After a Fire, a Colonial Wilmette Home Gets a Stylish, Modern Update

After their Wilmette home of three decades suffered significant smoke and water damage from an attic fire, John and Pam McCambridge turned to architect Mike Shively and interior designer Marshall Erb to revitalize the house for their next chapter in life.

After it was nearly destroyed in a fire, the 1930s-era brick colonial in Wilmette was rebuilt with new third-floor window dormers that transformed the attic into a far more functional space. Photos by Ryan McDonald.

Shively had just redesigned their garage and swimming-pool patio, creating a chic area with new lighting and an outdoor shower, and they were pleased with his work and approach. “I love Mike’s energy and enthusiasm,” Pam says.

Tearing Down the Walls

A quartet of fine-art photographs by Pam McCambridge pop against the light walls in the bright and airy family room. The black recliner and ottoman is by Ekornes.

Before work commenced, the contents of the house were removed and sorted. Then, they were discarded, donated or cleaned. Once empty, the interior was gutted down to the studs, and the joists were scrubbed to eliminate the lingering odor of smoke.

Left with a blank canvas, Shively implemented his changes. Eliminating the wall between the entry foyer and the formal dining area enhanced the flow, for example, flooding the interior with natural daylight.

The Art Studio

A figurative piece by homeowner, Pam McCambridge, hangs in a newly created third floor art studio with a walkout porch overlooking the backyard.

Adding multiple roof dormers transformed an unfinished attic into a functional third floor that houses Pam’s art studio. “It’s very calming and a fun place to paint,” she says. Pieces of her art are displayed throughout the house, including a figurative drawing in the studio and several framed fine-art photographs in the family room, which has abundant natural daylight from skylights over a low-slung sectional sofa by B&B Italia. “The color palette is pale, which provides a great backdrop for their art collection,” says Shively.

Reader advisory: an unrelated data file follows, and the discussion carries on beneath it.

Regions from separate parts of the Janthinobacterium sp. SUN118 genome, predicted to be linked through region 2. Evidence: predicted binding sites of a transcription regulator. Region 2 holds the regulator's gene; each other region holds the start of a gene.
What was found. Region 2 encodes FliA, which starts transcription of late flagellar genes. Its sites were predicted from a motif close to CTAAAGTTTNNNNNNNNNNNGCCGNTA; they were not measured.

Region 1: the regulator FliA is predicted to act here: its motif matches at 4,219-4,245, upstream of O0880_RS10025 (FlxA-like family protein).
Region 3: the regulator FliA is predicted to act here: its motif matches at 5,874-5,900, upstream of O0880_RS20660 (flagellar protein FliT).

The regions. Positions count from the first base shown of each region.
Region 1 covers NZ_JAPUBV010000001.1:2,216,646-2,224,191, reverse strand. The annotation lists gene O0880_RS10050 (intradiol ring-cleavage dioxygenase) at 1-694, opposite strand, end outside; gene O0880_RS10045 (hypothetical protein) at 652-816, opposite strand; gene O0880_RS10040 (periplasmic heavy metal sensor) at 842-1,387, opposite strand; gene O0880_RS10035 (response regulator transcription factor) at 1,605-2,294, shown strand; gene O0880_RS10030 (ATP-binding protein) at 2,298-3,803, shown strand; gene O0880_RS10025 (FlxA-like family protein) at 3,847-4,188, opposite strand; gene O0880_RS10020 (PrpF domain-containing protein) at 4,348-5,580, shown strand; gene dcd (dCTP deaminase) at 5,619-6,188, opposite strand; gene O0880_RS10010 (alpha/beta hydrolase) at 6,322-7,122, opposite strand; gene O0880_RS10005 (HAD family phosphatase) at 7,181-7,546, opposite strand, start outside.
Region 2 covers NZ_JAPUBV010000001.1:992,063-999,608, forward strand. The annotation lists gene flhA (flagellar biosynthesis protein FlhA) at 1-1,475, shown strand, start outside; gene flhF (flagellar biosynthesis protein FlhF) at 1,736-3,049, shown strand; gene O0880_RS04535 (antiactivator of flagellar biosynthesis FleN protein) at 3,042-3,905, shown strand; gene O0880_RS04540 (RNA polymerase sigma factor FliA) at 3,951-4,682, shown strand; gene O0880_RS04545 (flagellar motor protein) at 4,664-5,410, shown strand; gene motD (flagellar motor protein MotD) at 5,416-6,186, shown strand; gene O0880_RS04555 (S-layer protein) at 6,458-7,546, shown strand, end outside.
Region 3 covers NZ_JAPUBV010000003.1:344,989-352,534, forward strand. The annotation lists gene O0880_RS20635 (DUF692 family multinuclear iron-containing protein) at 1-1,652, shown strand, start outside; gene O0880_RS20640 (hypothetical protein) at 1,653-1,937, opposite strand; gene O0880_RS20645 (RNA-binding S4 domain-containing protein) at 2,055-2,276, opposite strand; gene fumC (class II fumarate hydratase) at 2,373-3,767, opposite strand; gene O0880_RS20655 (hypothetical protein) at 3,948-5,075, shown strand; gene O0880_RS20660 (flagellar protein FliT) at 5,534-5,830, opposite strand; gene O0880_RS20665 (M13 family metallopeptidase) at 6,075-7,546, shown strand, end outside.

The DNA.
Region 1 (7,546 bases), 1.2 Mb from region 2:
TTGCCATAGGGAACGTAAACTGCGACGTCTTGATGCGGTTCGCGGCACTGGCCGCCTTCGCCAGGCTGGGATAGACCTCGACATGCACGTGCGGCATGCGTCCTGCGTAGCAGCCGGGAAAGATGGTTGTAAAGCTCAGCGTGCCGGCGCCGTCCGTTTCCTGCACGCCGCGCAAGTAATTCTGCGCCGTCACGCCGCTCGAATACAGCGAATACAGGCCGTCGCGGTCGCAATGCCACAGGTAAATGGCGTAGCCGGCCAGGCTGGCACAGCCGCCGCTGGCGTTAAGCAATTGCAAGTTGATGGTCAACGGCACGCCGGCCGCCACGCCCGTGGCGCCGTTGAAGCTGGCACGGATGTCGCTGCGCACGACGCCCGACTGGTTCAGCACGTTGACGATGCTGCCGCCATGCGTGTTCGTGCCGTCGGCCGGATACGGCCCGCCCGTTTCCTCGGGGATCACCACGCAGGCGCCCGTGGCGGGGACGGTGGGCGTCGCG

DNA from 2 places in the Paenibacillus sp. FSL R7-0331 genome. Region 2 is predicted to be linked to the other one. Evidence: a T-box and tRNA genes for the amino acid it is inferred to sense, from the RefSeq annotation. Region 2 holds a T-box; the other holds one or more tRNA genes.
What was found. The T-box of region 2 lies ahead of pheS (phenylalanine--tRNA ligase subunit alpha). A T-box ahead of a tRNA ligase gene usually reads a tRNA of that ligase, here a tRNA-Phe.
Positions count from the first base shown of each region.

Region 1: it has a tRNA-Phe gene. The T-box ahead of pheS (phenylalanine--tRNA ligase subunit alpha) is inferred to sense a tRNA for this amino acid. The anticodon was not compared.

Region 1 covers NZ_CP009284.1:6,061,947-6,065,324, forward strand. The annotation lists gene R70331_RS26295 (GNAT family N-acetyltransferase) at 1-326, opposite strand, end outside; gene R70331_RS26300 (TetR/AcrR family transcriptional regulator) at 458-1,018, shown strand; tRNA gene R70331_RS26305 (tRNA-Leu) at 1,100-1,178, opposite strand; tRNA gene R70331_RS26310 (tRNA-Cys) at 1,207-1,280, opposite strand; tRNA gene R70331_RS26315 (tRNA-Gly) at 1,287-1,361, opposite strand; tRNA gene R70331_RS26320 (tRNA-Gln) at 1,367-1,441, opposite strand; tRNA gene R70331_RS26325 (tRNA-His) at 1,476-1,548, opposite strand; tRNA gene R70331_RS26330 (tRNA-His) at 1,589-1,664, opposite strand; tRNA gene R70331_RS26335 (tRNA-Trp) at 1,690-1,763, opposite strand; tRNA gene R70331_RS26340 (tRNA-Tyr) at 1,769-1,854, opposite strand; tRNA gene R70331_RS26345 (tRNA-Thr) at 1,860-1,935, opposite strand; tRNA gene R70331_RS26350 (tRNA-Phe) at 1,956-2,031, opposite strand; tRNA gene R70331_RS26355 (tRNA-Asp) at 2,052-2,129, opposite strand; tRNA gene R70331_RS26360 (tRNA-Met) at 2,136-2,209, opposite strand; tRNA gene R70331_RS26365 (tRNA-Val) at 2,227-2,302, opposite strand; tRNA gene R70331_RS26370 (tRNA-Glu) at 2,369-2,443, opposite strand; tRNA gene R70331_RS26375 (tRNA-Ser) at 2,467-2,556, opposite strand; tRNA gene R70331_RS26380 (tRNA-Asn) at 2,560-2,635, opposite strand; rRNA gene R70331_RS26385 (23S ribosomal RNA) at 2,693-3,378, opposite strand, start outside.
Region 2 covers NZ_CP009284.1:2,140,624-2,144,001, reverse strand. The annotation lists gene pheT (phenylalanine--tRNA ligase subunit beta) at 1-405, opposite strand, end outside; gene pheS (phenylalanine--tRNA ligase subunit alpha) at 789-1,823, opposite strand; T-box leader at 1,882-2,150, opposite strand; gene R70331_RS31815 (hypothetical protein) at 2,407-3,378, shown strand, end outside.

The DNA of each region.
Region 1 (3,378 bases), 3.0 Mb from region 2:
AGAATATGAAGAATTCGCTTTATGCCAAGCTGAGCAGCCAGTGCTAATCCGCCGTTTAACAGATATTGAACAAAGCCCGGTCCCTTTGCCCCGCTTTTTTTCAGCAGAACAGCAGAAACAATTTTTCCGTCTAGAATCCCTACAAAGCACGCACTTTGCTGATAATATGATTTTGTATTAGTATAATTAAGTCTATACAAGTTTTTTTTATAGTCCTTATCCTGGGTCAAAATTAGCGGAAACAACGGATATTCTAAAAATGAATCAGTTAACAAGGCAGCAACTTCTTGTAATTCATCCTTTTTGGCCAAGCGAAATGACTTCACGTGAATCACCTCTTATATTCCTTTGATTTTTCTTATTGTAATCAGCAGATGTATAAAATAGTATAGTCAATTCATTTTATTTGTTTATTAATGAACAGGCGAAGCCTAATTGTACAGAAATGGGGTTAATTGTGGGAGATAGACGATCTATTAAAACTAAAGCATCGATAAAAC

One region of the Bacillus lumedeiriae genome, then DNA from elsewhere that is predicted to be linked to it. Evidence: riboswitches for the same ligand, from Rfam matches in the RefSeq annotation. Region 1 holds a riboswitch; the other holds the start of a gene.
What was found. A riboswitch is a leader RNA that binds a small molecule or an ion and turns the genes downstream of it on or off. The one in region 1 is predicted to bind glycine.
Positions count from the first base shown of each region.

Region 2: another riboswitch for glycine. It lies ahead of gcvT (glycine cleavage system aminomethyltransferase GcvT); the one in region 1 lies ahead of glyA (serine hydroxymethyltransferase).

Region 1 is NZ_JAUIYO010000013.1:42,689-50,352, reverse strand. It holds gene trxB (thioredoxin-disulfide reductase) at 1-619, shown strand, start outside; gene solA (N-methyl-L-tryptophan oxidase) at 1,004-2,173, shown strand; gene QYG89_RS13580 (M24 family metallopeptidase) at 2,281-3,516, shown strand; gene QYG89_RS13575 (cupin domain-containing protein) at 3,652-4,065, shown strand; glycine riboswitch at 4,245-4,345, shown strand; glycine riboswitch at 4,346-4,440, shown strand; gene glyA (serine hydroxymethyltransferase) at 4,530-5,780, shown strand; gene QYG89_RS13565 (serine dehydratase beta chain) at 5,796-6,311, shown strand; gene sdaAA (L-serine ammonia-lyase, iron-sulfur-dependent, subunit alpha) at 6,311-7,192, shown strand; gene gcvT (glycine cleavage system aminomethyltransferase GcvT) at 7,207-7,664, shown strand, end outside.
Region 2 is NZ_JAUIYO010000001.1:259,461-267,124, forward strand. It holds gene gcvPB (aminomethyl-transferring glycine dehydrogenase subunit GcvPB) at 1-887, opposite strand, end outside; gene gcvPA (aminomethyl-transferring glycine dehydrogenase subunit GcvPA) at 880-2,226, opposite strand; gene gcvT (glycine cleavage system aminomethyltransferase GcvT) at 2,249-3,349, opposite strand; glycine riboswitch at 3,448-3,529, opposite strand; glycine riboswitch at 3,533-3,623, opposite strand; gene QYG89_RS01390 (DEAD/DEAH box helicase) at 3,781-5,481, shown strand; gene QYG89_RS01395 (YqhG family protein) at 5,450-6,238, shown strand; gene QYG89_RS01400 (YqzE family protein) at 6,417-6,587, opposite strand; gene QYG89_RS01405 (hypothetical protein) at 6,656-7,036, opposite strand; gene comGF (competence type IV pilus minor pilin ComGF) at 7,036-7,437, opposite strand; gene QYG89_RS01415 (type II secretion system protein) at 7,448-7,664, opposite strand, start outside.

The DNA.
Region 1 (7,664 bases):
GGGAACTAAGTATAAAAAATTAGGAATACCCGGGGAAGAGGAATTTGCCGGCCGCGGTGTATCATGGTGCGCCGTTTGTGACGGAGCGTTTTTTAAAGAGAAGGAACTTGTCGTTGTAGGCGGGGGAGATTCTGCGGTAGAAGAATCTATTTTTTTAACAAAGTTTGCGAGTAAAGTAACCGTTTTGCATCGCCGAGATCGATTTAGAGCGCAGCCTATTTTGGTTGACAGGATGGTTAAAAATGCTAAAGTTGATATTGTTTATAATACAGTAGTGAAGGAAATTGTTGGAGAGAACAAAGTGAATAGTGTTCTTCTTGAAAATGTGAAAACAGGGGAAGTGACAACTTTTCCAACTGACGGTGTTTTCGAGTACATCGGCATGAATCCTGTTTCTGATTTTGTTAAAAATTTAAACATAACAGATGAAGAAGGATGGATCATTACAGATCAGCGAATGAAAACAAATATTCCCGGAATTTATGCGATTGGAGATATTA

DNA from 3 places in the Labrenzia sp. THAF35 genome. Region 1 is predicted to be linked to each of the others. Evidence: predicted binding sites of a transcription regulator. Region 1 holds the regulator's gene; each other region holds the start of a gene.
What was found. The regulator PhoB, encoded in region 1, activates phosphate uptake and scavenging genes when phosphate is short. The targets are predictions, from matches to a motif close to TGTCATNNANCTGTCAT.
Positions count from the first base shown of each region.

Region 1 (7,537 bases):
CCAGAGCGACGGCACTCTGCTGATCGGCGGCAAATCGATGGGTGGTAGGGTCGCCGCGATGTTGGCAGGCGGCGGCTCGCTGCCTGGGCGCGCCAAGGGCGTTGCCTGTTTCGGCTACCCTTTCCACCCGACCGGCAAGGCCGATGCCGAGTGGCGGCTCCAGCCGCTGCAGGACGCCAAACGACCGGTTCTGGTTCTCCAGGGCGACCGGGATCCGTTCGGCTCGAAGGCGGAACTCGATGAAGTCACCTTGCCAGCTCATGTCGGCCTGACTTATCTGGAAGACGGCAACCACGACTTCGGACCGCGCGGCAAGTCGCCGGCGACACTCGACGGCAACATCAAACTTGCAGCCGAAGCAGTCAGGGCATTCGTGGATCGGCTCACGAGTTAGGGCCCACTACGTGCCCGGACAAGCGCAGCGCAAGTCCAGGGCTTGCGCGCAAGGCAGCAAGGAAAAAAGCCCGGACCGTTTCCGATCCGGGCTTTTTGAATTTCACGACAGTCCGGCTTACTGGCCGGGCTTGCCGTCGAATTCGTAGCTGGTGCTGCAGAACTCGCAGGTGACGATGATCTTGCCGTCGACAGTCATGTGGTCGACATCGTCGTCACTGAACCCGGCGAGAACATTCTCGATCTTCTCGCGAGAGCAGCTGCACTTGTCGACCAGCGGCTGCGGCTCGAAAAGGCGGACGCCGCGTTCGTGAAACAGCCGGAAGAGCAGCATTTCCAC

The Formal Living Room

Bathed in natural light from the skylights, a low-slung sectional sofa by B&B Italia leans into the home’s minimalist milieu. The fine-art photograph is by Kate Williams.

Indeed, a graphic black-and-white work by Linda Stojak takes up nearly an entire wall in the formal living room, where a tailored sofa from B&B Italia faces a traditional fireplace mantel. It’s one of the only things that was salvaged after the fire, so Shively refinished it and added a new black granite surround and threshold.

The Wet Bar

Upper cabinetry with windowed backs floods the newly created wet bar with natural light. The larger artwork is by Linda Stojak from Stephen Haller Gallery.

By shaving space off the living room, Shively found room for a new wet bar with a built-in wine refrigerator in between the living room and the family room. In a clever move, the backs of the upper cabinets are windows, letting light into what would ordinarily be a dark corridor.